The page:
Wired.com recently ran a report highlighting a flaw in the Uconnect telematics system discovered by noted white hat security researchers Charlie Miller and Chris Valasek. The pair worked out how to remotely connect to the vehicle’s cellular modem, a key component of Uconnect and all other telematics systems. From there, they were able to access a port in the vehicle network that provided entry to vehicle control systems, including steering, braking, and other functions. The article noted that Miller and Valasek notified FCA and waited until a fix was developed before publicly disclosing the flaw. So far, so good.
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Posted by admin on July 15th, 2015 in Category Affiliate News, Auto Salvage, Canada, Car News, Cash for Clunkers, Charity News, Cool Cars, Cool Green Future, Fun and Humor, Green News, Green Tips, Interviews, Marketing and Promotion, Our Affiliates, Our Green World, Recycling News, Retire your Ride, Site News, Uncategorized, USA, Used Car Parts, Used Cars (no responses)
With technology advancing in the automotive industry and with the results skyrocketing new tech features are the most important piece of the puzzle. However, car makers have discovered this fact which may to them continuing to keep information close to home.
Carmakers are limiting the data they share with technology partners Apple and Google through new systems that link smartphones to vehicle infotainment systems, defending access to information about what drivers do in their cars.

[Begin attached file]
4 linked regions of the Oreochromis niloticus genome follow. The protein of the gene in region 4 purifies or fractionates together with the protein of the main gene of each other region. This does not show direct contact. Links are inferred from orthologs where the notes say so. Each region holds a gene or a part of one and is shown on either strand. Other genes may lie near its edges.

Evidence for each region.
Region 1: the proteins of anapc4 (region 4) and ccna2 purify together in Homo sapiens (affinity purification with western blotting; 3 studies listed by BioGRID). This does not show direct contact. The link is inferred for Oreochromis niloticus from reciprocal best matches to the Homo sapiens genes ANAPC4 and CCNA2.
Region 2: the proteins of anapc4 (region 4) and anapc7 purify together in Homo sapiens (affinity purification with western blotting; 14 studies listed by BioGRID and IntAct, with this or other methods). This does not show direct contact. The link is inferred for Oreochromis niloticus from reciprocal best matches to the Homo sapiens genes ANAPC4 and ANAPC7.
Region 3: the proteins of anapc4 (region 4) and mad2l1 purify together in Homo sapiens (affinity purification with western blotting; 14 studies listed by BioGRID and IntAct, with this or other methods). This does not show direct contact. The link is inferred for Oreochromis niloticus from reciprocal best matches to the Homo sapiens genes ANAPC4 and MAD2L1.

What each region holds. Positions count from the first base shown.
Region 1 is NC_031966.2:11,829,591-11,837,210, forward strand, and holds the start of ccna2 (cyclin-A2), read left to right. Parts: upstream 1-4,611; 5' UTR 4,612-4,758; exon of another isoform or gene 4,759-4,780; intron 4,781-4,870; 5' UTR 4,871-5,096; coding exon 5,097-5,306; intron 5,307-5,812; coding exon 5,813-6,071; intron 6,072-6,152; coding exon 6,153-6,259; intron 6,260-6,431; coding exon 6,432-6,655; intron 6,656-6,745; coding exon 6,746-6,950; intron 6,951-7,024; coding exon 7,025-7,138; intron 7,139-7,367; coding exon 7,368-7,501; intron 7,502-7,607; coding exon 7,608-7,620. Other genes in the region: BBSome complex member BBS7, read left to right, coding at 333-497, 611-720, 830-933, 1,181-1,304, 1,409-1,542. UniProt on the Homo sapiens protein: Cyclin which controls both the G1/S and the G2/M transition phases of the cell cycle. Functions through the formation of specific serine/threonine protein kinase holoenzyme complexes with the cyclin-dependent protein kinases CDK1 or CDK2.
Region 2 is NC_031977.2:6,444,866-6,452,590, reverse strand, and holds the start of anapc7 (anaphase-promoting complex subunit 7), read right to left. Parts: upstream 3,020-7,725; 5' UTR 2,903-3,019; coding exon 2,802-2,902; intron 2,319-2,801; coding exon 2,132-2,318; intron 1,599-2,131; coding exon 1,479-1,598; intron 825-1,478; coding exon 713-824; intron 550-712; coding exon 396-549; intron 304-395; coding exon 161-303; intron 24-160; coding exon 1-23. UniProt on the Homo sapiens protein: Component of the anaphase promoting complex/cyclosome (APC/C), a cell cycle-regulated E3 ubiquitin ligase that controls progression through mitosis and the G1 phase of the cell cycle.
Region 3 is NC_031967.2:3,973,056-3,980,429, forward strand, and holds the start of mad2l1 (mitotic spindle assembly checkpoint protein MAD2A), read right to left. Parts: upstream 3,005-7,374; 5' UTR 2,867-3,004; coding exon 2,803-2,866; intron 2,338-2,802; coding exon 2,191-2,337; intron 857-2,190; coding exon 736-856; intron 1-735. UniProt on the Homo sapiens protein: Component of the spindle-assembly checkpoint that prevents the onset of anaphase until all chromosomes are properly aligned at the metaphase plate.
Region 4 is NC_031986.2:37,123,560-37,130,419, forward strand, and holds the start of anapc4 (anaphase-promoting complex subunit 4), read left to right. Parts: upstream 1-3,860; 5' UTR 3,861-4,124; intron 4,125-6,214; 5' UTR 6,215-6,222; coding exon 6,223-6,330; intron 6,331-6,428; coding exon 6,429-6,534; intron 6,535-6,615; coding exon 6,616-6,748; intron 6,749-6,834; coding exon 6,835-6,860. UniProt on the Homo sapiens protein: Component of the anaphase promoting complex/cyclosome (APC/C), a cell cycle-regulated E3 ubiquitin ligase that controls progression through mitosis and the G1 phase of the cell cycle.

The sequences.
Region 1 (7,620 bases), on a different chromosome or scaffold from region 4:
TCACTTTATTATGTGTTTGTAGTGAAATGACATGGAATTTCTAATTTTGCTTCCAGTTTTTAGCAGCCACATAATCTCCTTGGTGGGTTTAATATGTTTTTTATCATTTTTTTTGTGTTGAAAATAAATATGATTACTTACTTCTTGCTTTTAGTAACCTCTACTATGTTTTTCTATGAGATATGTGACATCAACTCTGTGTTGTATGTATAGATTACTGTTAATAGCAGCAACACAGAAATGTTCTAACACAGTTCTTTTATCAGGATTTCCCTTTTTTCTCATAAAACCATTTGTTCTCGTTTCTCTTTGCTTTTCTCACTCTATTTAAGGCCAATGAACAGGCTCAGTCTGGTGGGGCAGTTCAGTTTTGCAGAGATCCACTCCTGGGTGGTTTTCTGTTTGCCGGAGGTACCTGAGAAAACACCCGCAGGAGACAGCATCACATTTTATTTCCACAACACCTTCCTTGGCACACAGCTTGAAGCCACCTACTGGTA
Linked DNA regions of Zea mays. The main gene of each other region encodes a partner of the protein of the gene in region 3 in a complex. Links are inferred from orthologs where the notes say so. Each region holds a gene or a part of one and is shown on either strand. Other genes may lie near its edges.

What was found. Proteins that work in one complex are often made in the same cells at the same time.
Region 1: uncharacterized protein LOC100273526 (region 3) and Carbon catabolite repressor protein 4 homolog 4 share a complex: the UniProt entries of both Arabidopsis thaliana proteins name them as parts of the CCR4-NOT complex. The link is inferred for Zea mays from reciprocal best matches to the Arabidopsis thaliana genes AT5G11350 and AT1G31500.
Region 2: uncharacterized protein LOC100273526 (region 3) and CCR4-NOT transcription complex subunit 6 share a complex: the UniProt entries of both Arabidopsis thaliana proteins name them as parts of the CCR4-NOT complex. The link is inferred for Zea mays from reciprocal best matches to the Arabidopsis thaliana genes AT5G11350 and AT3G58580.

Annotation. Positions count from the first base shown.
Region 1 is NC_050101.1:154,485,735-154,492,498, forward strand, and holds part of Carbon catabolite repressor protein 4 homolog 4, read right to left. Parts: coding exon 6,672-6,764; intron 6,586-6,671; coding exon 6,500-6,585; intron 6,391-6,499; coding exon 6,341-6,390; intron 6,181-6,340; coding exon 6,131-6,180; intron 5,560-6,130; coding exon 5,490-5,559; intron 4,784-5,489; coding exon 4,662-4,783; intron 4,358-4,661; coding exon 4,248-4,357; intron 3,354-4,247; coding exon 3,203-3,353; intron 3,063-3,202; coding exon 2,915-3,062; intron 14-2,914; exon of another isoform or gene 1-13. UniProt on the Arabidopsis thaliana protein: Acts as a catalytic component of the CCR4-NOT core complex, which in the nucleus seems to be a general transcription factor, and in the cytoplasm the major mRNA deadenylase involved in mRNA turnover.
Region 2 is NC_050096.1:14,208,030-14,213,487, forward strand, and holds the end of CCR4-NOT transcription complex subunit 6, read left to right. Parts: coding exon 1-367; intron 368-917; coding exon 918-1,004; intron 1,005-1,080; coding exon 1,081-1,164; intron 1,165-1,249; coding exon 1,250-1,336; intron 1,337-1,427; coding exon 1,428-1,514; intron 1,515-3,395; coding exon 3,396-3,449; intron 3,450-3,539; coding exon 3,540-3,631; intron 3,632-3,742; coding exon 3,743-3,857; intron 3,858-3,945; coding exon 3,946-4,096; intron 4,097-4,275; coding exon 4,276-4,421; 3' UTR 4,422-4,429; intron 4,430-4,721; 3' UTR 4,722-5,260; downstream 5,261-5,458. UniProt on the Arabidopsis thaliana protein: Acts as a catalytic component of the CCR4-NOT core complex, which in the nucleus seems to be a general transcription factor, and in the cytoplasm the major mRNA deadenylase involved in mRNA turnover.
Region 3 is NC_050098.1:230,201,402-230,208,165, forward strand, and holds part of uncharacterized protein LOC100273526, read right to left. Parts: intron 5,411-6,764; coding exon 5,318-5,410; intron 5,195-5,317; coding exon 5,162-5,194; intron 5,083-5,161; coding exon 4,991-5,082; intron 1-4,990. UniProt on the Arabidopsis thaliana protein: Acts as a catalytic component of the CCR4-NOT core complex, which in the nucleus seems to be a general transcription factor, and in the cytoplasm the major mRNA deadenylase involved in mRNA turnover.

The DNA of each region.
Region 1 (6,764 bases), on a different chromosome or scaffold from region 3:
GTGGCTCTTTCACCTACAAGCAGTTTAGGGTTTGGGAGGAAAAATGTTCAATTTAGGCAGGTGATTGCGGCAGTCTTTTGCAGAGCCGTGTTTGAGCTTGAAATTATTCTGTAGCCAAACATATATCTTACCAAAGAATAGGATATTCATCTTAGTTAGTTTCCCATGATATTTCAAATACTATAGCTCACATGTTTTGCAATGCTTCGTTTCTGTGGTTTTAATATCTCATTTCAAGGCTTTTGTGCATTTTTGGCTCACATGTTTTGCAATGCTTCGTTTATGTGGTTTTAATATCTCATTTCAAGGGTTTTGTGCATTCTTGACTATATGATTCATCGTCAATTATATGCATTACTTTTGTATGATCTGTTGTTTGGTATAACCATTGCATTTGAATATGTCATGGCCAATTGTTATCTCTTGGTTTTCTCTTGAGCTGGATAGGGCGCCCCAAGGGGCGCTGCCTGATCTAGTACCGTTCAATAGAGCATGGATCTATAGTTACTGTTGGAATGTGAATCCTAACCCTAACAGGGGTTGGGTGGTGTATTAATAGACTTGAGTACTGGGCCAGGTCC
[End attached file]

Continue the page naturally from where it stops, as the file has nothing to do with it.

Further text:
Auto companies hope that the vehicle data will one day generate billions of dollars in e-commerce, though they are just beginning to form strategies for monetizing the information. Apple and Google already make money from smartphone owners by providing a variety of products and services, from digital music to targeted advertising, and connecting phones to car systems will almost certainly extend their reach.
But as infotainment systems such as Apple’s CarPlay and Google’s Android Auto become more widespread, auto companies hope to keep tech providers from gaining access to a wealth of potentially profitable information collected by computer systems in cars.
Some auto companies have specifically said they will not provide Apple and Google with data from the vehicle’s functional systems — steering, brakes and throttle, for instance — as well as information about range, a measure of how far the car can travel before it runs out of gas.
“We need to control access to that data,” said Don Butler, Ford Motor Co.’s executive director of connected vehicle and services. “We need to protect our ability to create value” from new digital services built on vehicle data.
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Posted by admin on June 20th, 2015 in Category Affiliate News, Auto Salvage, Canada, Car News, Cash for Clunkers, Charity News, Cool Cars, Cool Green Future, Fun and Humor, Green News, Green Tips, Interviews, Marketing and Promotion, Our Affiliates, Our Green World, Recycling News, Retire your Ride, Site News, Uncategorized, USA, Used Car Parts, Used Cars (no responses)